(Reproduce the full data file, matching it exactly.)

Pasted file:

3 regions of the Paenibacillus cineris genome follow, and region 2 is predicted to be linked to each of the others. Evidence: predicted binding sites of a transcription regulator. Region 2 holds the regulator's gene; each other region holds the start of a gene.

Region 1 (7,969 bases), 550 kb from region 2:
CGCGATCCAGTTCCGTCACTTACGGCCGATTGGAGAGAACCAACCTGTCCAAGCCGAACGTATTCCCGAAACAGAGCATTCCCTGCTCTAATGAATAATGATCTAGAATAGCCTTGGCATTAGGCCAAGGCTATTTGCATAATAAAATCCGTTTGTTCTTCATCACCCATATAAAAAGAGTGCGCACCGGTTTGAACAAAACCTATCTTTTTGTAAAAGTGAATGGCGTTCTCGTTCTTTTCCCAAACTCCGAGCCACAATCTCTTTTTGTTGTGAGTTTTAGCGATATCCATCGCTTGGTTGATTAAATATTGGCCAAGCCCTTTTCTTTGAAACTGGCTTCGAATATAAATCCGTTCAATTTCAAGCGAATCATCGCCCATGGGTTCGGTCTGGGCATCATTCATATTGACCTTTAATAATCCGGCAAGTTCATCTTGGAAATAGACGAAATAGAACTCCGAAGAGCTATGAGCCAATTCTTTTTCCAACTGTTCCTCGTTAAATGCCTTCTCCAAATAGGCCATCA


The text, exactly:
3 regions of the Paenibacillus cineris genome follow, and region 2 is predicted to be linked to each of the others. Evidence: predicted binding sites of a transcription regulator. Region 2 holds the regulator's gene; each other region holds the start of a gene.

Region 1 (7,969 bases), 550 kb from region 2:
CGCGATCCAGTTCCGTCACTTACGGCCGATTGGAGAGAACCAACCTGTCCAAGCCGAACGTATTCCCGAAACAGAGCATTCCCTGCTCTAATGAATAATGATCTAGAATAGCCTTGGCATTAGGCCAAGGCTATTTGCATAATAAAATCCGTTTGTTCTTCATCACCCATATAAAAAGAGTGCGCACCGGTTTGAACAAAACCTATCTTTTTGTAAAAGTGAATGGCGTTCTCGTTCTTTTCCCAAACTCCGAGCCACAATCTCTTTTTGTTGTGAGTTTTAGCGATATCCATCGCTTGGTTGATTAAATATTGGCCAAGCCCTTTTCTTTGAAACTGGCTTCGAATATAAATCCGTTCAATTTCAAGCGAATCATCGCCCATGGGTTCGGTCTGGGCATCATTCATATTGACCTTTAATAATCCGGCAAGTTCATCTTGGAAATAGACGAAATAGAACTCCGAAGAGCTATGAGCCAATTCTTTTTCCAACTGTTCCTCGTTAAATGCCTTCTCCAAATAGGCCATCA